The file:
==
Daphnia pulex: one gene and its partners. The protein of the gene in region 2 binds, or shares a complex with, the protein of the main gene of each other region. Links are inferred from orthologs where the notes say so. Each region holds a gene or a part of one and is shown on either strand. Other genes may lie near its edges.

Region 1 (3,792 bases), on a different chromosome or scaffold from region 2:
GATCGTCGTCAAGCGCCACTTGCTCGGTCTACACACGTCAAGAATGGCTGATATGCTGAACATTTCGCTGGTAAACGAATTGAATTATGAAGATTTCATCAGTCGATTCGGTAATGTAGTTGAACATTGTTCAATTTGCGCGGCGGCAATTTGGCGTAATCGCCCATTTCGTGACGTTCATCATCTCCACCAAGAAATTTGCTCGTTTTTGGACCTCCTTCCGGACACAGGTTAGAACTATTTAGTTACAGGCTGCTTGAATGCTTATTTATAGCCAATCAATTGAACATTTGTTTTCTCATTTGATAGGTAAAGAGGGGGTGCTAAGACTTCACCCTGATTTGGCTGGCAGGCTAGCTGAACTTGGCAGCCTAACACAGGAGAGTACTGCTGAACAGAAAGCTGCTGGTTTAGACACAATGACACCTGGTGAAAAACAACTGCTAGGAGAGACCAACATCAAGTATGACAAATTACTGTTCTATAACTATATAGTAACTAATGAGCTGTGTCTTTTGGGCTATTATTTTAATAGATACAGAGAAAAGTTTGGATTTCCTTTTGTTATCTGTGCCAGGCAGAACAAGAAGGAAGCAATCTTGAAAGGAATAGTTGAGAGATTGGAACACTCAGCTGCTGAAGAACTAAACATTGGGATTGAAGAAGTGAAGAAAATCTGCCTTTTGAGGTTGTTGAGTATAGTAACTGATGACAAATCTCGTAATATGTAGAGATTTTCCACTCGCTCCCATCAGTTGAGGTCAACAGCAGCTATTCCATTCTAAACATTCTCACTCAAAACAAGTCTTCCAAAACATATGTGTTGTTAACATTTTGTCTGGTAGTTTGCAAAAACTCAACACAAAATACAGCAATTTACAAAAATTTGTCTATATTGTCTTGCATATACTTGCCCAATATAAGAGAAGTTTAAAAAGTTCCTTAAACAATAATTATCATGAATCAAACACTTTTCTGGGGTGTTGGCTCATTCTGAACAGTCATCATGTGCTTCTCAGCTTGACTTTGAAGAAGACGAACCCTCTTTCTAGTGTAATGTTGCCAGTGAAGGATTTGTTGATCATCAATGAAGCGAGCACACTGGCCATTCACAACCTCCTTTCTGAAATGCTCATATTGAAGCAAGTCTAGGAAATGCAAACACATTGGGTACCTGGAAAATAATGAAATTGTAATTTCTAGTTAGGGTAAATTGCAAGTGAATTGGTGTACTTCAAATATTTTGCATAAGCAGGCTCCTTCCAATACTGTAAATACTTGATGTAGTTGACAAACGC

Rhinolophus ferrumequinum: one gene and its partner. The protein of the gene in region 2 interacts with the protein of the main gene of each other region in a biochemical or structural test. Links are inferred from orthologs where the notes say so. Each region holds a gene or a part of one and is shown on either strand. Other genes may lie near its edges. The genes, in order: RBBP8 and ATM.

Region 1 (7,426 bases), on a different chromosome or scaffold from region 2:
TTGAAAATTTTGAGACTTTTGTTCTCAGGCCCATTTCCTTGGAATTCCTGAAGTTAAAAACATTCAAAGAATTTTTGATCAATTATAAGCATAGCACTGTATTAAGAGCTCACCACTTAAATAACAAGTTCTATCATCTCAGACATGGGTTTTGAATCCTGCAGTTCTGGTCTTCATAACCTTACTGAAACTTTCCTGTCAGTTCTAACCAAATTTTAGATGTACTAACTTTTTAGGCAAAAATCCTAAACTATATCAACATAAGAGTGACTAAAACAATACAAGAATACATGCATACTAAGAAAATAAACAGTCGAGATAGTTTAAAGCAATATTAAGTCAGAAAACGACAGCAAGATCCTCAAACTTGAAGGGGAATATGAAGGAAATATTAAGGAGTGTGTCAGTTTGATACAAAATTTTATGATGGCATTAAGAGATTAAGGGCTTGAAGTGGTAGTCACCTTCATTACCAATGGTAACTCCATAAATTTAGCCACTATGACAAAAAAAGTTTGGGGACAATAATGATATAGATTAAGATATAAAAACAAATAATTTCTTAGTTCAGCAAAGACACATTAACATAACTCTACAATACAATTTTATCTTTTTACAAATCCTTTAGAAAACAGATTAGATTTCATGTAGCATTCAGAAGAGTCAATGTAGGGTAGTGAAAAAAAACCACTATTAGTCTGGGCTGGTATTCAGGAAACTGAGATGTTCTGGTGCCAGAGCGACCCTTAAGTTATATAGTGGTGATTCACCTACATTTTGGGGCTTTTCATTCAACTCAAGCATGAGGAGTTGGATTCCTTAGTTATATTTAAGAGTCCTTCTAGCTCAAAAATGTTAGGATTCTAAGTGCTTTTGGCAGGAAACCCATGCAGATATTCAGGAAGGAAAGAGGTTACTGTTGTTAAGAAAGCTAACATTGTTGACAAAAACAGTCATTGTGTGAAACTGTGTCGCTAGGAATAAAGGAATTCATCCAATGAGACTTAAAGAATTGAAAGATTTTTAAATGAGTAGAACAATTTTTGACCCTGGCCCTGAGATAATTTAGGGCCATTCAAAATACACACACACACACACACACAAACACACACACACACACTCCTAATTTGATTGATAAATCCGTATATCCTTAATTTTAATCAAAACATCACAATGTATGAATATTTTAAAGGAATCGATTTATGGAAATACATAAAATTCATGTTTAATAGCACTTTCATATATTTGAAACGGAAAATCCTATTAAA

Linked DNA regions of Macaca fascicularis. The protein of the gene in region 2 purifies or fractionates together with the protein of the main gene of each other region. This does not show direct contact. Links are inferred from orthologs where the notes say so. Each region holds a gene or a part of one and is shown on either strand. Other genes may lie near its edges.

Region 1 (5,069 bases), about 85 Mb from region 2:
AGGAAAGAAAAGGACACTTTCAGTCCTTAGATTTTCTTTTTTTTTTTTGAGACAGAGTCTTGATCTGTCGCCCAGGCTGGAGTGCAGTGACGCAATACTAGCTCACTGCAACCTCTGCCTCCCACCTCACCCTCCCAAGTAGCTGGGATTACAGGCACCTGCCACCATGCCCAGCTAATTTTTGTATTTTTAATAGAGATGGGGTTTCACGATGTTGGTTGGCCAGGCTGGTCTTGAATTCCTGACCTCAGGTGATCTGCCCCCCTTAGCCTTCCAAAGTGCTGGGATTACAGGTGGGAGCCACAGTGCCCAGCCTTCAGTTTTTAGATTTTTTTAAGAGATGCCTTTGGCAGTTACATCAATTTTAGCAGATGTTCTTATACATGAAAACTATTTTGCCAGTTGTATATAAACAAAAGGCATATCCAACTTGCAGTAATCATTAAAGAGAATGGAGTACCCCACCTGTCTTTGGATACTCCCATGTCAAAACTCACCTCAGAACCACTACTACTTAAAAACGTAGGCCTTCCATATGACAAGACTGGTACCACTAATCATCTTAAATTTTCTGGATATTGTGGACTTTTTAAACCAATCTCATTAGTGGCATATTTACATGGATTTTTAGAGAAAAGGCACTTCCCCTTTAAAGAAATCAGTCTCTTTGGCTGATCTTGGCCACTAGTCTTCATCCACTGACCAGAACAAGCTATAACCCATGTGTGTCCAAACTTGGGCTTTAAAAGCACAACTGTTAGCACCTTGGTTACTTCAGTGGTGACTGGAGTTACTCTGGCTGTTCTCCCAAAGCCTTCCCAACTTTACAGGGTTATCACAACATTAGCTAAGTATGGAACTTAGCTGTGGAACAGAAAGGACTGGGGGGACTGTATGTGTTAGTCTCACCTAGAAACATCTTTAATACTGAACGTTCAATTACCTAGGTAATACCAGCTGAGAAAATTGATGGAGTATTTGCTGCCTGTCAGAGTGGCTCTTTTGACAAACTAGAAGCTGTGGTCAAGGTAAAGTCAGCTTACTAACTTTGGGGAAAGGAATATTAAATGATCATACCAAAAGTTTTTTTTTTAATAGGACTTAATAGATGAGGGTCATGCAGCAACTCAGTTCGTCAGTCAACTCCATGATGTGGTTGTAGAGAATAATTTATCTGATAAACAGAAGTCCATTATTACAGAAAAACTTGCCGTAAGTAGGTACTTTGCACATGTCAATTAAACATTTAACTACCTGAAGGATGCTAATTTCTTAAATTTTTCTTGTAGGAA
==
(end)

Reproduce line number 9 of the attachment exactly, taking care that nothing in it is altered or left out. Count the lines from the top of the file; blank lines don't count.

AGGAAAGAAAAGGACACTTTCAGTCCTTAGATTTTCTTTTTTTTTTTTGAGACAGAGTCTTGATCTGTCGCCCAGGCTGGAGTGCAGTGACGCAATACTAGCTCACTGCAACCTCTGCCTCCCACCTCACCCTCCCAAGTAGCTGGGATTACAGGCACCTGCCACCATGCCCAGCTAATTTTTGTATTTTTAATAGAGATGGGGTTTCACGATGTTGGTTGGCCAGGCTGGTCTTGAATTCCTGACCTCAGGTGATCTGCCCCCCTTAGCCTTCCAAAGTGCTGGGATTACAGGTGGGAGCCACAGTGCCCAGCCTTCAGTTTTTAGATTTTTTTAAGAGATGCCTTTGGCAGTTACATCAATTTTAGCAGATGTTCTTATACATGAAAACTATTTTGCCAGTTGTATATAAACAAAAGGCATATCCAACTTGCAGTAATCATTAAAGAGAATGGAGTACCCCACCTGTCTTTGGATACTCCCATGTCAAAACTCACCTCAGAACCACTACTACTTAAAAACGTAGGCCTTCCATATGACAAGACTGGTACCACTAATCATCTTAAATTTTCTGGATATTGTGGACTTTTTAAACCAATCTCATTAGTGGCATATTTACATGGATTTTTAGAGAAAAGGCACTTCCCCTTTAAAGAAATCAGTCTCTTTGGCTGATCTTGGCCACTAGTCTTCATCCACTGACCAGAACAAGCTATAACCCATGTGTGTCCAAACTTGGGCTTTAAAAGCACAACTGTTAGCACCTTGGTTACTTCAGTGGTGACTGGAGTTACTCTGGCTGTTCTCCCAAAGCCTTCCCAACTTTACAGGGTTATCACAACATTAGCTAAGTATGGAACTTAGCTGTGGAACAGAAAGGACTGGGGGGACTGTATGTGTTAGTCTCACCTAGAAACATCTTTAATACTGAACGTTCAATTACCTAGGTAATACCAGCTGAGAAAATTGATGGAGTATTTGCTGCCTGTCAGAGTGGCTCTTTTGACAAACTAGAAGCTGTGGTCAAGGTAAAGTCAGCTTACTAACTTTGGGGAAAGGAATATTAAATGATCATACCAAAAGTTTTTTTTTTAATAGGACTTAATAGATGAGGGTCATGCAGCAACTCAGTTCGTCAGTCAACTCCATGATGTGGTTGTAGAGAATAATTTATCTGATAAACAGAAGTCCATTATTACAGAAAAACTTGCCGTAAGTAGGTACTTTGCACATGTCAATTAAACATTTAACTACCTGAAGGATGCTAATTTCTTAAATTTTTCTTGTAGGAA